Brees didn't even have to play Friday for that to become obvious in Brandin Cooks' debut, when he made his presence felt against the Rams in New Orleans' 26-24 win.
The rookie led all receivers with five receptions and was second on the team with 55 yards, catching the only touchdown pass tossed by New Orleans in the opener—a 25-yard strike from Ryan Griffin.
As NFL Network said, Cooks looked like he belonged:
The former Oregon State star stood out as the most dangerous Saints receiver that saw more than a few series on the field Friday. He had no problem gaining separation from Rams defensive backs, used his quickness to elude would-be tacklers and looked like he could outrun anyone on the field.
Cooks got some chances to try, too, returning two punts—however, the Rams did keep him in check there as he only amassed five yards.
Inserted into the offense, it was a different story. On his aforementioned touchdown drive, Cooks made a 17-yard reception prior to eluding a defender and scoring from 25 yards out.
Few could tell from Cooks' stellar play that it was his first NFL game, but head coach Sean Payton saw plenty of improvement left to make, per The Times-Picayune's Katherine Terrell.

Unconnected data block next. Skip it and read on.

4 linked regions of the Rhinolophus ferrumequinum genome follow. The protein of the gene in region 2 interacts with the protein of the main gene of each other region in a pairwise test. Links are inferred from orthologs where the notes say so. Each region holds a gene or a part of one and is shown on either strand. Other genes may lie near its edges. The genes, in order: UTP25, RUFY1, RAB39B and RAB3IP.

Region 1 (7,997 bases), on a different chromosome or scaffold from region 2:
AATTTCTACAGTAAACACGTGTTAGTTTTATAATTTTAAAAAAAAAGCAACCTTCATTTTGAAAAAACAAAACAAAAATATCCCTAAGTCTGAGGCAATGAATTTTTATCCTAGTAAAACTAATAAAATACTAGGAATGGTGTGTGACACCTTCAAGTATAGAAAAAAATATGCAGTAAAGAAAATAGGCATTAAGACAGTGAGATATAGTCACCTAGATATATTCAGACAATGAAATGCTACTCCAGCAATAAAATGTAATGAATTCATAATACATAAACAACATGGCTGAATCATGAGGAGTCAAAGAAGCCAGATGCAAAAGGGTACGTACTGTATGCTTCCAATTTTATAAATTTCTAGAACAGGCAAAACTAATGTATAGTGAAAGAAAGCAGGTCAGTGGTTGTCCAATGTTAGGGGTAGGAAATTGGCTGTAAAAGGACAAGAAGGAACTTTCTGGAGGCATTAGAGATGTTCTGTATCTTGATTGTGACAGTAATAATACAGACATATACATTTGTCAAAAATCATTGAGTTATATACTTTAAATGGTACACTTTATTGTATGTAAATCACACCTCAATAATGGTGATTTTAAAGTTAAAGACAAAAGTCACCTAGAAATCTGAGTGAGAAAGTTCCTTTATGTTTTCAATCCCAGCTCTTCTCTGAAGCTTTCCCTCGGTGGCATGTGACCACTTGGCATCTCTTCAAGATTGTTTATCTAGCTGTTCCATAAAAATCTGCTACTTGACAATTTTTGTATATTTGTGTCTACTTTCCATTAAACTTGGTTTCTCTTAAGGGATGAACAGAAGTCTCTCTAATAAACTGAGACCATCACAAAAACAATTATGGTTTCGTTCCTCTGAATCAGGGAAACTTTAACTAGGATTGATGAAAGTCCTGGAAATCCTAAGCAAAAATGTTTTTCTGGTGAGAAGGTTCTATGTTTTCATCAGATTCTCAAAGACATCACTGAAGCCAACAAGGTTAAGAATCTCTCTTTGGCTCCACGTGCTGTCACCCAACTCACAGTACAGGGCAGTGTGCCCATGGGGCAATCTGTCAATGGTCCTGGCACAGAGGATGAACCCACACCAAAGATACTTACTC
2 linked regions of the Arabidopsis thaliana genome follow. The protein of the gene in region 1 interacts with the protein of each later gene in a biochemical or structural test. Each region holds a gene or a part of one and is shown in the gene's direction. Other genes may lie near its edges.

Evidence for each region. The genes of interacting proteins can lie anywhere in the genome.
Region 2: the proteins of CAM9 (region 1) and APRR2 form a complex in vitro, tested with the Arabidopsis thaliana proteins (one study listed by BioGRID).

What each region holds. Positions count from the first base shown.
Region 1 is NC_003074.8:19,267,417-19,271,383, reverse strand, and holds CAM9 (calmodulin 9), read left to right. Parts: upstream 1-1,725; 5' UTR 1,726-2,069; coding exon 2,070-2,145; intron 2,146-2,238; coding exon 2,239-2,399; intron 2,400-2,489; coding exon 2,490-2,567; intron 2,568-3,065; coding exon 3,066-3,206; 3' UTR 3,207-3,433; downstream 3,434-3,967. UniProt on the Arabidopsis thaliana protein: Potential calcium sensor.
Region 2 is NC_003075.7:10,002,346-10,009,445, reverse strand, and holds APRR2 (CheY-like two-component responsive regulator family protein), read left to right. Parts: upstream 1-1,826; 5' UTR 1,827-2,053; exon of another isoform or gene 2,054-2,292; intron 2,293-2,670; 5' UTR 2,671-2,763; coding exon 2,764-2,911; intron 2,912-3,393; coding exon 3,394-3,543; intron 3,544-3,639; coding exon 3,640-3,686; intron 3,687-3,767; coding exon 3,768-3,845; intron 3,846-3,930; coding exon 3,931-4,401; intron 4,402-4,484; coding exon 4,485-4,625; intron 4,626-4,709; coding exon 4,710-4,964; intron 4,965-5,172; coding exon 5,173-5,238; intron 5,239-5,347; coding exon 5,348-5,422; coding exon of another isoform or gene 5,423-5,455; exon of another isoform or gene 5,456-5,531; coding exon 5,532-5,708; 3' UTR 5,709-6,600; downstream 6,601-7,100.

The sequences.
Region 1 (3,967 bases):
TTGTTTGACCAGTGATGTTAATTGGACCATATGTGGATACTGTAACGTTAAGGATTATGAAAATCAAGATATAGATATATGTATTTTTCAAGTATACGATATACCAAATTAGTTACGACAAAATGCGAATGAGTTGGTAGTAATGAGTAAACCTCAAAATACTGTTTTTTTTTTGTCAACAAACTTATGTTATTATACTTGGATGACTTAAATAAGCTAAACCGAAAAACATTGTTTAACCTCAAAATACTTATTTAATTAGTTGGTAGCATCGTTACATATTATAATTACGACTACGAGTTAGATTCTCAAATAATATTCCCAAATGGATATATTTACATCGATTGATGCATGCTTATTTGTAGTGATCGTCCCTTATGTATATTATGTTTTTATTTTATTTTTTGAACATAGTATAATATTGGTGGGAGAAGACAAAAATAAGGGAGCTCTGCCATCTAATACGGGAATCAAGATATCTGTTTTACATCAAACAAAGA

"He's quick with the ball in his hands," Payton said. "I thought he played hard, he's smart, get's lined up very quickly. We'll keep bringing him along. There's a lot of things he needs to work on still."
Nearly any first-round selection spent on a wide receiver—especially on a potent offense such as this, with a need for speed—would figure to make a fantasy impact even as a rookie. Should his potential be thrown in with star rookie wideouts like Mike Evans and Sammy Watkins, though?
Maybe. This offense with Brees has a knack for making receivers better, and there's a big need for playmakers, even with Jimmy Graham and Marques Colston in the fold. Playing in a stronger offense would offset the disadvantages of not being a No. 1 receiver like some of his fellow rookies.
Cooks' size, at 5'10", 185 pounds, makes him an ideal slot receiver, and his marquee speed gives Payton the flexibility to use him in many looks. Playing with an attention-grabbing tight end in Graham will open up space in the secondary for Cooks to wander and find openings.
He was one of college football's fastest players a year ago, and there's little doubt it translates to the next level. As a threat to take it to the house at any point, plenty of yards and touchdowns should be in Cooks' future.
On top of that, he's impressed in training camp as a punt return man. And in most fantasy leagues, a starter scoring a touchdown on special teams counts just the same.
Of course, Cooks will be harder pressed for playing time than many of his fellow rookies. Kenny Stills and Robert Meachem will eat into his rep count, and he likely won't start off the bat.
But given Cooks' skill set, he's more likely to help alleviate the burden of losing Darren Sproles and Lance Moore this past offseason. That will allow him to see a lot of the field, even if he's not a featured wideout.
Drafting any rookie comes with a great deal of risk. But taking into consideration the system he's in and how he fits the needs there, Cooks' stock could explode within a matter of weeks in fantasy.